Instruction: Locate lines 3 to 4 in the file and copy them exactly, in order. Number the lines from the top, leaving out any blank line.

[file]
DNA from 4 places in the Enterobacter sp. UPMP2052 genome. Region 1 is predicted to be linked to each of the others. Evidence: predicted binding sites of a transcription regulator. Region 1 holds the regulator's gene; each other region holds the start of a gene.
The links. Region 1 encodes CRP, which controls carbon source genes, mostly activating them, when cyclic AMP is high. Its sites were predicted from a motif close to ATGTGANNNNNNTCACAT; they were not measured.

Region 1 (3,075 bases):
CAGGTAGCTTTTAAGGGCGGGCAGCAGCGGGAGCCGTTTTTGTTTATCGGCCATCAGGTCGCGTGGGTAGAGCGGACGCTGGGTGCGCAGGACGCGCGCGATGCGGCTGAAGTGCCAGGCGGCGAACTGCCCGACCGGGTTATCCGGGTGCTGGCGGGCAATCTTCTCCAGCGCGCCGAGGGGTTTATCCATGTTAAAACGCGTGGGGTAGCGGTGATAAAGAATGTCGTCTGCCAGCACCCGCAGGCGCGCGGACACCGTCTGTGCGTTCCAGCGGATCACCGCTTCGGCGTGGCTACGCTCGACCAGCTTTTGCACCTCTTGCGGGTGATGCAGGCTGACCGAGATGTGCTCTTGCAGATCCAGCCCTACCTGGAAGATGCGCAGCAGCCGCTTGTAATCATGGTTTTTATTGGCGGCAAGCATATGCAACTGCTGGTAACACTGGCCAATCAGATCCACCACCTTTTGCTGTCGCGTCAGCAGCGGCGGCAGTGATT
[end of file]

Region 1 (3,075 bases):
CAGGTAGCTTTTAAGGGCGGGCAGCAGCGGGAGCCGTTTTTGTTTATCGGCCATCAGGTCGCGTGGGTAGAGCGGACGCTGGGTGCGCAGGACGCGCGCGATGCGGCTGAAGTGCCAGGCGGCGAACTGCCCGACCGGGTTATCCGGGTGCTGGCGGGCAATCTTCTCCAGCGCGCCGAGGGGTTTATCCATGTTAAAACGCGTGGGGTAGCGGTGATAAAGAATGTCGTCTGCCAGCACCCGCAGGCGCGCGGACACCGTCTGTGCGTTCCAGCGGATCACCGCTTCGGCGTGGCTACGCTCGACCAGCTTTTGCACCTCTTGCGGGTGATGCAGGCTGACCGAGATGTGCTCTTGCAGATCCAGCCCTACCTGGAAGATGCGCAGCAGCCGCTTGTAATCATGGTTTTTATTGGCGGCAAGCATATGCAACTGCTGGTAACACTGGCCAATCAGATCCACCACCTTTTGCTGTCGCGTCAGCAGCGGCGGCAGTGATT